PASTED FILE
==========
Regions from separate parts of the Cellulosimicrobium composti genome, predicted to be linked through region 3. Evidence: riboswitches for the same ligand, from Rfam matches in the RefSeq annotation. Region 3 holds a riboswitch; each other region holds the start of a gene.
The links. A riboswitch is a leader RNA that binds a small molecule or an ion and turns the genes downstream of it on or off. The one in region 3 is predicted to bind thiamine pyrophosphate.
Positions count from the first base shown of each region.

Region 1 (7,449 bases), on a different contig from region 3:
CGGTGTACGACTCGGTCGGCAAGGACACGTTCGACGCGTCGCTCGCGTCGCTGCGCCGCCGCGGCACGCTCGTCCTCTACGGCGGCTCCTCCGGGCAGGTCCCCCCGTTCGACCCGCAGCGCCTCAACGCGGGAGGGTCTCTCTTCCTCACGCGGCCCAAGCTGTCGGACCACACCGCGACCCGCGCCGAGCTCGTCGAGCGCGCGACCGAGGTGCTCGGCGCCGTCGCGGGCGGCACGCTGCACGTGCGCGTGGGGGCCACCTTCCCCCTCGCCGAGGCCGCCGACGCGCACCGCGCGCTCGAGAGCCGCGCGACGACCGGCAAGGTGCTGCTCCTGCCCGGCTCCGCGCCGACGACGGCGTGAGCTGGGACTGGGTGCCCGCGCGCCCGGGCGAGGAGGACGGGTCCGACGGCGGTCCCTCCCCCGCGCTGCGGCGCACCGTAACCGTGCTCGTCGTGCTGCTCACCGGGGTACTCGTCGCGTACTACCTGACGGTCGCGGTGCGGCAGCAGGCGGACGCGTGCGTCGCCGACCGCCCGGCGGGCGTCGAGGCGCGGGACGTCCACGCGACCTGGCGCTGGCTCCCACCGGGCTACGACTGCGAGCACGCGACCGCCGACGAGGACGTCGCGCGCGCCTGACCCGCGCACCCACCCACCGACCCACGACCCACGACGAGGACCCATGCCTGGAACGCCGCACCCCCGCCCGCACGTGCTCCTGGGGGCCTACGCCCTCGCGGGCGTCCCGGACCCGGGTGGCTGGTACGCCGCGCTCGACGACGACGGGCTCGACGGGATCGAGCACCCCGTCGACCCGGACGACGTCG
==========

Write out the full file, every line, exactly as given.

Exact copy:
Regions from separate parts of the Cellulosimicrobium composti genome, predicted to be linked through region 3. Evidence: riboswitches for the same ligand, from Rfam matches in the RefSeq annotation. Region 3 holds a riboswitch; each other region holds the start of a gene.
The links. A riboswitch is a leader RNA that binds a small molecule or an ion and turns the genes downstream of it on or off. The one in region 3 is predicted to bind thiamine pyrophosphate.
Positions count from the first base shown of each region.

Region 1 (7,449 bases), on a different contig from region 3:
CGGTGTACGACTCGGTCGGCAAGGACACGTTCGACGCGTCGCTCGCGTCGCTGCGCCGCCGCGGCACGCTCGTCCTCTACGGCGGCTCCTCCGGGCAGGTCCCCCCGTTCGACCCGCAGCGCCTCAACGCGGGAGGGTCTCTCTTCCTCACGCGGCCCAAGCTGTCGGACCACACCGCGACCCGCGCCGAGCTCGTCGAGCGCGCGACCGAGGTGCTCGGCGCCGTCGCGGGCGGCACGCTGCACGTGCGCGTGGGGGCCACCTTCCCCCTCGCCGAGGCCGCCGACGCGCACCGCGCGCTCGAGAGCCGCGCGACGACCGGCAAGGTGCTGCTCCTGCCCGGCTCCGCGCCGACGACGGCGTGAGCTGGGACTGGGTGCCCGCGCGCCCGGGCGAGGAGGACGGGTCCGACGGCGGTCCCTCCCCCGCGCTGCGGCGCACCGTAACCGTGCTCGTCGTGCTGCTCACCGGGGTACTCGTCGCGTACTACCTGACGGTCGCGGTGCGGCAGCAGGCGGACGCGTGCGTCGCCGACCGCCCGGCGGGCGTCGAGGCGCGGGACGTCCACGCGACCTGGCGCTGGCTCCCACCGGGCTACGACTGCGAGCACGCGACCGCCGACGAGGACGTCGCGCGCGCCTGACCCGCGCACCCACCCACCGACCCACGACCCACGACGAGGACCCATGCCTGGAACGCCGCACCCCCGCCCGCACGTGCTCCTGGGGGCCTACGCCCTCGCGGGCGTCCCGGACCCGGGTGGCTGGTACGCCGCGCTCGACGACGACGGGCTCGACGGGATCGAGCACCCCGTCGACCCGGACGACGTCG